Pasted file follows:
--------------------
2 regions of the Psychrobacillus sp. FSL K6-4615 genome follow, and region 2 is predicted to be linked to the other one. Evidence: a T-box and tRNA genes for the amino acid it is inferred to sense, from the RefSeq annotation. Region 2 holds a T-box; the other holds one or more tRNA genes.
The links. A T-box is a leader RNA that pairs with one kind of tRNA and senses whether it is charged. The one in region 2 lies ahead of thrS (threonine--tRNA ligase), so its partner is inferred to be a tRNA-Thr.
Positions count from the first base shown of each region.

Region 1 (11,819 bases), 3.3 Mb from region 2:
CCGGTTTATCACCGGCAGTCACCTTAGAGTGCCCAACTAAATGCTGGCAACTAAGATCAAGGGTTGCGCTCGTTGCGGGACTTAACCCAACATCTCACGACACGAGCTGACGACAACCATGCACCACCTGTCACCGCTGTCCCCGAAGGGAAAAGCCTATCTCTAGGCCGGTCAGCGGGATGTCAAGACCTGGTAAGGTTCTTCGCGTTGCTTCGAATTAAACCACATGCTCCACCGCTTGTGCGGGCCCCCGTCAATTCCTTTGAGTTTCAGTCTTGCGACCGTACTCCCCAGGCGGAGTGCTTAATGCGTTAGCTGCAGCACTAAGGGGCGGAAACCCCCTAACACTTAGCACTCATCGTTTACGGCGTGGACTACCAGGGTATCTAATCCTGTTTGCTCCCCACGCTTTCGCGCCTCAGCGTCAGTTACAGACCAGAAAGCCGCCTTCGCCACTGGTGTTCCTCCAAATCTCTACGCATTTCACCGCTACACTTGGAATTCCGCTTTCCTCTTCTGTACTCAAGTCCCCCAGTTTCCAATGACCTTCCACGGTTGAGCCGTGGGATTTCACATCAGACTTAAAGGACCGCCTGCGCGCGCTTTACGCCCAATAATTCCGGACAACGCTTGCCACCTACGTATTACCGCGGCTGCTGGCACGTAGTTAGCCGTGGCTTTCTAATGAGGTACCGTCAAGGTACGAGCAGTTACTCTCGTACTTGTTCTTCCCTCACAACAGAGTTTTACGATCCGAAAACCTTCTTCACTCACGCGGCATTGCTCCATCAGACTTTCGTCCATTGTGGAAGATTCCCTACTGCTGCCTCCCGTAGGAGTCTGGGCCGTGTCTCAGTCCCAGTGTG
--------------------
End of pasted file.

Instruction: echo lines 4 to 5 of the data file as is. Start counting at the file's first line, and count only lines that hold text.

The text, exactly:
Region 1 (11,819 bases), 3.3 Mb from region 2:
CCGGTTTATCACCGGCAGTCACCTTAGAGTGCCCAACTAAATGCTGGCAACTAAGATCAAGGGTTGCGCTCGTTGCGGGACTTAACCCAACATCTCACGACACGAGCTGACGACAACCATGCACCACCTGTCACCGCTGTCCCCGAAGGGAAAAGCCTATCTCTAGGCCGGTCAGCGGGATGTCAAGACCTGGTAAGGTTCTTCGCGTTGCTTCGAATTAAACCACATGCTCCACCGCTTGTGCGGGCCCCCGTCAATTCCTTTGAGTTTCAGTCTTGCGACCGTACTCCCCAGGCGGAGTGCTTAATGCGTTAGCTGCAGCACTAAGGGGCGGAAACCCCCTAACACTTAGCACTCATCGTTTACGGCGTGGACTACCAGGGTATCTAATCCTGTTTGCTCCCCACGCTTTCGCGCCTCAGCGTCAGTTACAGACCAGAAAGCCGCCTTCGCCACTGGTGTTCCTCCAAATCTCTACGCATTTCACCGCTACACTTGGAATTCCGCTTTCCTCTTCTGTACTCAAGTCCCCCAGTTTCCAATGACCTTCCACGGTTGAGCCGTGGGATTTCACATCAGACTTAAAGGACCGCCTGCGCGCGCTTTACGCCCAATAATTCCGGACAACGCTTGCCACCTACGTATTACCGCGGCTGCTGGCACGTAGTTAGCCGTGGCTTTCTAATGAGGTACCGTCAAGGTACGAGCAGTTACTCTCGTACTTGTTCTTCCCTCACAACAGAGTTTTACGATCCGAAAACCTTCTTCACTCACGCGGCATTGCTCCATCAGACTTTCGTCCATTGTGGAAGATTCCCTACTGCTGCCTCCCGTAGGAGTCTGGGCCGTGTCTCAGTCCCAGTGTG